The felt is highly resistant to crushing and the channels or grooves defined by the spaces 18 are maintained throughout the normal wear life of the felt on a papermaking machine. The maintenance of such channels reduces and minimizes the risk of rewetting and remarking of the paper supported on the upper surface of the felt.

While the form of apparatus herein described constitutes a preferred embodiment of this invention, it is to be understood that the invention is not limited to this precise form of apparatus and that changes may be made therein without departing from the scope of the invention.

Claims (2)

What is claimed is:
1. A needled papermakers' felt for use in the press or dewatering sections of a papermaking machine or the like having improved drainage characteristics, comprising:
a woven inner fabric having warp and filling yarns,
a plurality of longitudinally extending, transversely spaced relatively heavy strands positioned on the bottom surface of said fabric, the transverse spacing of said strands being related geometrically to the warp yarns with said spacing being substantially in excess of that of said warp yarns,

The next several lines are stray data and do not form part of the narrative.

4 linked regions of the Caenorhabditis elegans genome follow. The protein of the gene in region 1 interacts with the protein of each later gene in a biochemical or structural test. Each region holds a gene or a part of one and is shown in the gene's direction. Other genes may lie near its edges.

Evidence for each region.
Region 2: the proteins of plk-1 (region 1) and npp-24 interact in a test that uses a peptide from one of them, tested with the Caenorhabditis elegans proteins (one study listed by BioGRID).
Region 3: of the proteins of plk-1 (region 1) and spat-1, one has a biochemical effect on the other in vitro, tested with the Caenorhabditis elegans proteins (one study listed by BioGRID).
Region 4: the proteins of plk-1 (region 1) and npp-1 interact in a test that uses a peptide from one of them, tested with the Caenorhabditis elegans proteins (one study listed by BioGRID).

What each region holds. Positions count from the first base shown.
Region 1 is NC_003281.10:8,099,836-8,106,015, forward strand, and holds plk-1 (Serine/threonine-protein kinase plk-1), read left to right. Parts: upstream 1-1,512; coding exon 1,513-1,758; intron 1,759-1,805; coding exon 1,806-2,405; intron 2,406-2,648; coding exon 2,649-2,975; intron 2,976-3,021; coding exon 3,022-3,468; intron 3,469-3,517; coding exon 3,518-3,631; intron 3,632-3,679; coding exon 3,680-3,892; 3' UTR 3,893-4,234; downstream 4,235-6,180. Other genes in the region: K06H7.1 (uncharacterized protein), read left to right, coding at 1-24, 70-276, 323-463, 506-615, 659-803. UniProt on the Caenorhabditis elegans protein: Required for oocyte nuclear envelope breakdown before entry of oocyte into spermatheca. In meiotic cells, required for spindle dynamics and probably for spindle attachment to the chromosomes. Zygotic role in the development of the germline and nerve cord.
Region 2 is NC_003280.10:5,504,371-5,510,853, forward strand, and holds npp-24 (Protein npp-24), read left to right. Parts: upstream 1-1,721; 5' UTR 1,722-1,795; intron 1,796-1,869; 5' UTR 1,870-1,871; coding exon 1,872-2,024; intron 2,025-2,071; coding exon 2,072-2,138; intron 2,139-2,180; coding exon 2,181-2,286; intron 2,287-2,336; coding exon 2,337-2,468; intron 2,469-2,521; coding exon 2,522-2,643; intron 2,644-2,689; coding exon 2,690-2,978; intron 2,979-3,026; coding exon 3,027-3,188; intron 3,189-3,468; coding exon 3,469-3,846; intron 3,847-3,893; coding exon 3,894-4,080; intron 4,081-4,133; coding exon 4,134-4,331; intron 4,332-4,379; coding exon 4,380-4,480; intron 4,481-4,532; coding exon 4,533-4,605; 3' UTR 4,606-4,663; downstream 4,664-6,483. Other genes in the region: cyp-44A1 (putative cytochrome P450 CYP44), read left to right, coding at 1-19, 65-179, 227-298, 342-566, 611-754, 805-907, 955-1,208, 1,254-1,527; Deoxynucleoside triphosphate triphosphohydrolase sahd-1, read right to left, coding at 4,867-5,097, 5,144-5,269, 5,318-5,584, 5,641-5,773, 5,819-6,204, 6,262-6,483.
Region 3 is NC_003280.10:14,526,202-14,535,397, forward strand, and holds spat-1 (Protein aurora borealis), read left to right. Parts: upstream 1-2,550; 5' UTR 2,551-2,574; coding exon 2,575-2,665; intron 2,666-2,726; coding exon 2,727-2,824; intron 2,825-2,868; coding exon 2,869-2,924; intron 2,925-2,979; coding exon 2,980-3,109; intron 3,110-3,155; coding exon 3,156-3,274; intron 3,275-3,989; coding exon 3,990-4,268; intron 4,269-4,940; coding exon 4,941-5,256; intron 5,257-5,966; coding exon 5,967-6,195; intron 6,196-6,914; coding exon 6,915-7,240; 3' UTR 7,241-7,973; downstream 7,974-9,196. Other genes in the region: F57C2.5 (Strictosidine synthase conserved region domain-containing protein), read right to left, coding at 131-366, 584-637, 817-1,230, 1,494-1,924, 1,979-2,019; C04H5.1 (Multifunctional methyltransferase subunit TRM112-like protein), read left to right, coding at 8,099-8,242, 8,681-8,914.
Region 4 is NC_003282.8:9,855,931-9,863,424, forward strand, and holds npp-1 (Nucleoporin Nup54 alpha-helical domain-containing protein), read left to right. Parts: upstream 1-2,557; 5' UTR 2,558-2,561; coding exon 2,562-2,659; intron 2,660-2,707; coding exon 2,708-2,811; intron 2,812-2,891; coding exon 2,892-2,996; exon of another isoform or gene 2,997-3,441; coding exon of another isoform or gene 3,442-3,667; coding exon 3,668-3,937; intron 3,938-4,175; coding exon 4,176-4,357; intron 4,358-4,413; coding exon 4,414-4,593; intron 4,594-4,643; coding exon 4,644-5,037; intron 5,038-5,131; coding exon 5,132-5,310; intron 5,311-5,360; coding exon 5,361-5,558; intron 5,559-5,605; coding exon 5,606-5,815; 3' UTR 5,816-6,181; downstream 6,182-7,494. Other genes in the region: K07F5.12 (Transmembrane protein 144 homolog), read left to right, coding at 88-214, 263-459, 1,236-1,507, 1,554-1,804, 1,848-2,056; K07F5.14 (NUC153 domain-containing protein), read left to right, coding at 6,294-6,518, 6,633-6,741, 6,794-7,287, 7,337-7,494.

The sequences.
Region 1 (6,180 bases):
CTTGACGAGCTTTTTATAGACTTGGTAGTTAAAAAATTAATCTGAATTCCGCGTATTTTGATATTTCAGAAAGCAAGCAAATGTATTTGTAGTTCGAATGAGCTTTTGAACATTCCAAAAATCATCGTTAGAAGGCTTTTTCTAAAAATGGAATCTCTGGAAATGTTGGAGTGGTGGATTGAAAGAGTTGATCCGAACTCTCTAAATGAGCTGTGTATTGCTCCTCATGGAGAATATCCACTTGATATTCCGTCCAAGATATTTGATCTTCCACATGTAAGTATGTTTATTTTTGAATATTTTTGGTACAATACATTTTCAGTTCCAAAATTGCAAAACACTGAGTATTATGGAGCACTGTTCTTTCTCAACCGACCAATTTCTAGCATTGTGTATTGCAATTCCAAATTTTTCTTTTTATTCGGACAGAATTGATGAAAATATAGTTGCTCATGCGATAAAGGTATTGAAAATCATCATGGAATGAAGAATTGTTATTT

relatively light cross machine yarns interconnected with said strands, and
a batting of non-woven material needled into the upper surface of said fabric with a portion of said batting carried into and interlocking said strands to said fabric to provide additional stability of said strands while leaving relatively open longitudinal spaces between said strands.
2. A needled papermakers' felt for use in the press or dewatering sections of a papermaking machine or the like having improved drainage characteristics, comprising:
a woven inner fabric having warp and filling yarns,
a plurality of longitudinally extending, transversely spaced relatively heavy strands positioned on the bottom surface of said fabric, the transverse spacing of said strands being related geometrically to the warp yarns of said fabric, with said spacing being substantially in excess of the corresponding spacing of said warp yarns,
relatively light cross machine yarns interconnected with said strands, said cross machine yarns being spaced a longitudinal distance from each other greater than that of said filling yarns, and